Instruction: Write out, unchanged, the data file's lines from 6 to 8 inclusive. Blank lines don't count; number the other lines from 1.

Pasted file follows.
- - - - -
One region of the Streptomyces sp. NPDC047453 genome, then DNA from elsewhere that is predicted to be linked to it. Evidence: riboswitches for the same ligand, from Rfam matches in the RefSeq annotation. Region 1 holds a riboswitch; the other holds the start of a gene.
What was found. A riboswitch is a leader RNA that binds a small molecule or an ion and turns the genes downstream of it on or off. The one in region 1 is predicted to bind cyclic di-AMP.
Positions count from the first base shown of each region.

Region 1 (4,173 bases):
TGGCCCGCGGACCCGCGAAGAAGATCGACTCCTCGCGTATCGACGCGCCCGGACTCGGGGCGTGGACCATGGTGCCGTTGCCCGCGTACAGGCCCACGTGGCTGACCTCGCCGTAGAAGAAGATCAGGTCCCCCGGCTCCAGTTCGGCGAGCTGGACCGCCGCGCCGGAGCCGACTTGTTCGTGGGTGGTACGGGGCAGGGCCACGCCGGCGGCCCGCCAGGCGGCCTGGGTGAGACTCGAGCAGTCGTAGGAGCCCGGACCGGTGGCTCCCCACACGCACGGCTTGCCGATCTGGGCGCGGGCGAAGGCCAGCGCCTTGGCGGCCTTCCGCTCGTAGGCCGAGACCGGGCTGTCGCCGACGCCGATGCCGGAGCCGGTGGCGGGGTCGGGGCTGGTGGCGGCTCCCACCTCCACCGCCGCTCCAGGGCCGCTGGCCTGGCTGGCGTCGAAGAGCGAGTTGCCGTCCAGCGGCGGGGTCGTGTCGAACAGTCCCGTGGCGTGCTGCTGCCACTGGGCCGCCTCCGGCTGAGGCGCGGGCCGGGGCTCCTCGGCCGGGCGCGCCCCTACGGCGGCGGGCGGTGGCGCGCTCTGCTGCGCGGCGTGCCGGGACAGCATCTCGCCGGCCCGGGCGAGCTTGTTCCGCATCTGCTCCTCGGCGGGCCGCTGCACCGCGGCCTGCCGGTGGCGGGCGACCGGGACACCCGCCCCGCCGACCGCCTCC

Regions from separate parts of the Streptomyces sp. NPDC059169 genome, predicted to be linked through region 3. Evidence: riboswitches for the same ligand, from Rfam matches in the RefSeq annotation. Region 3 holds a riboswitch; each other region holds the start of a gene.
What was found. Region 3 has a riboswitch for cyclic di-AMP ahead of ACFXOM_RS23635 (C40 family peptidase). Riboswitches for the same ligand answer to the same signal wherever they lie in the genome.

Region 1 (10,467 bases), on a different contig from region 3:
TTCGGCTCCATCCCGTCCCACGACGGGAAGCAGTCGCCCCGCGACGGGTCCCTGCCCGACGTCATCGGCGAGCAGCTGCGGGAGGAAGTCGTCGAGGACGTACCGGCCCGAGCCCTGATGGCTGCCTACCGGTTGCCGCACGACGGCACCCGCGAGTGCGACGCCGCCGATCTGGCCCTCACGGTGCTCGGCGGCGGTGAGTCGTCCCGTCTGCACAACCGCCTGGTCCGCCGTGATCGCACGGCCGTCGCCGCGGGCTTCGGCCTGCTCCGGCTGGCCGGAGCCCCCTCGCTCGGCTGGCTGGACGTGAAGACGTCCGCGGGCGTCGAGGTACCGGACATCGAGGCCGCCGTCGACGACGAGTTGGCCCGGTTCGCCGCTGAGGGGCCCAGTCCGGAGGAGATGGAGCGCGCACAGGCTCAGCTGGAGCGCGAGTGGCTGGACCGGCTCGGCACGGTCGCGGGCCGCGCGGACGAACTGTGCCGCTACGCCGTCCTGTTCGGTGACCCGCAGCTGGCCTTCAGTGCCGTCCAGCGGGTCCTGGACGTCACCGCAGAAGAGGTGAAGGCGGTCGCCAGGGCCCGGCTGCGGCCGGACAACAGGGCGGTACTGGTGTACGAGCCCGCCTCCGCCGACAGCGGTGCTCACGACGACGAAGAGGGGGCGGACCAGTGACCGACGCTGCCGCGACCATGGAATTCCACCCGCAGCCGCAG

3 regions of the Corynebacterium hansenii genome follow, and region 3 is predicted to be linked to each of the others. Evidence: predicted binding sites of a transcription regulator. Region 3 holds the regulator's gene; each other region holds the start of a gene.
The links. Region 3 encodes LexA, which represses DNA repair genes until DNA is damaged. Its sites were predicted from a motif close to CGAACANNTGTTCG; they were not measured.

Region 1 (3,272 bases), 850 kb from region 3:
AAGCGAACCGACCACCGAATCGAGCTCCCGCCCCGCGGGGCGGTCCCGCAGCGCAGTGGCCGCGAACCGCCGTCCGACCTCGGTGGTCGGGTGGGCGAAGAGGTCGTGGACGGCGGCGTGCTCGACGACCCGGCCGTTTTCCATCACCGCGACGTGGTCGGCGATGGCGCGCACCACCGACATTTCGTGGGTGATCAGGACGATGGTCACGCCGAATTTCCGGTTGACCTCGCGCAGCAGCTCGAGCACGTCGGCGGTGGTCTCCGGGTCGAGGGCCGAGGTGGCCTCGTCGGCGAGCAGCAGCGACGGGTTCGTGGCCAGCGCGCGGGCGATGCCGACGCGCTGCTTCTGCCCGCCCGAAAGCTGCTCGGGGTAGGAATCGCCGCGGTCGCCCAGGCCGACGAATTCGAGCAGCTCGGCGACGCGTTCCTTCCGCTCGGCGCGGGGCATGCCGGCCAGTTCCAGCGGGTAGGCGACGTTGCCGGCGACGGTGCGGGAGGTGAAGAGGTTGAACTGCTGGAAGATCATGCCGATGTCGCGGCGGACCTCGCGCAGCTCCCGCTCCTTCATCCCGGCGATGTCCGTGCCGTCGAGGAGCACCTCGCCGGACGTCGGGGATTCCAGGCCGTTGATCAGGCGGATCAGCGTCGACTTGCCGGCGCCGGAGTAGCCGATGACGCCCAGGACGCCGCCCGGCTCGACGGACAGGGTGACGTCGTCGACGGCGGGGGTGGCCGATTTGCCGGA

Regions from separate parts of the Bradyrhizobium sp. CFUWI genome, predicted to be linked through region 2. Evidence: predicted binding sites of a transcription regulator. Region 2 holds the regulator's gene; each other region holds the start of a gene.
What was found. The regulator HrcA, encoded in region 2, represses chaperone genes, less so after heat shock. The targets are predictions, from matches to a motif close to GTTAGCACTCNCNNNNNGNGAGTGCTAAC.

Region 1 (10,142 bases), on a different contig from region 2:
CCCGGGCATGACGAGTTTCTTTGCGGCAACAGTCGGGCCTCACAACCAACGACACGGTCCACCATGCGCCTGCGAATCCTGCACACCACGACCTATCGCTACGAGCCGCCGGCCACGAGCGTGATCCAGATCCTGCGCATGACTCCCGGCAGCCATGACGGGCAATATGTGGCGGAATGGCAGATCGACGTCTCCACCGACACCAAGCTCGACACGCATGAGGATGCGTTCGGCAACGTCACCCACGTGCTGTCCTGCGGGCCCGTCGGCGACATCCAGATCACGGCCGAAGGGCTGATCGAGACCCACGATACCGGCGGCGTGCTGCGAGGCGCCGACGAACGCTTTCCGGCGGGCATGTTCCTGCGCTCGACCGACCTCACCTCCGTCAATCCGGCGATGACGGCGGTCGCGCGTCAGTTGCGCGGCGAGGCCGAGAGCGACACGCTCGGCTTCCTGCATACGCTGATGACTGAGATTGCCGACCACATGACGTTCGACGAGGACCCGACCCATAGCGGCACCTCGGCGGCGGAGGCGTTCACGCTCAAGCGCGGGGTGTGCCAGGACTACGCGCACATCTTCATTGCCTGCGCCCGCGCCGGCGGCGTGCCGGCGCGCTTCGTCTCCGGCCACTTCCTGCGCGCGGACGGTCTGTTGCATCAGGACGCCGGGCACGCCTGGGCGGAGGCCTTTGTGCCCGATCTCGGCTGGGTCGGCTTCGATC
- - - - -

Regions from separate parts of the Streptomyces sp. NPDC059169 genome, predicted to be linked through region 3. Evidence: riboswitches for the same ligand, from Rfam matches in the RefSeq annotation. Region 3 holds a riboswitch; each other region holds the start of a gene.
What was found. Region 3 has a riboswitch for cyclic di-AMP ahead of ACFXOM_RS23635 (C40 family peptidase). Riboswitches for the same ligand answer to the same signal wherever they lie in the genome.

Region 1 (10,467 bases), on a different contig from region 3: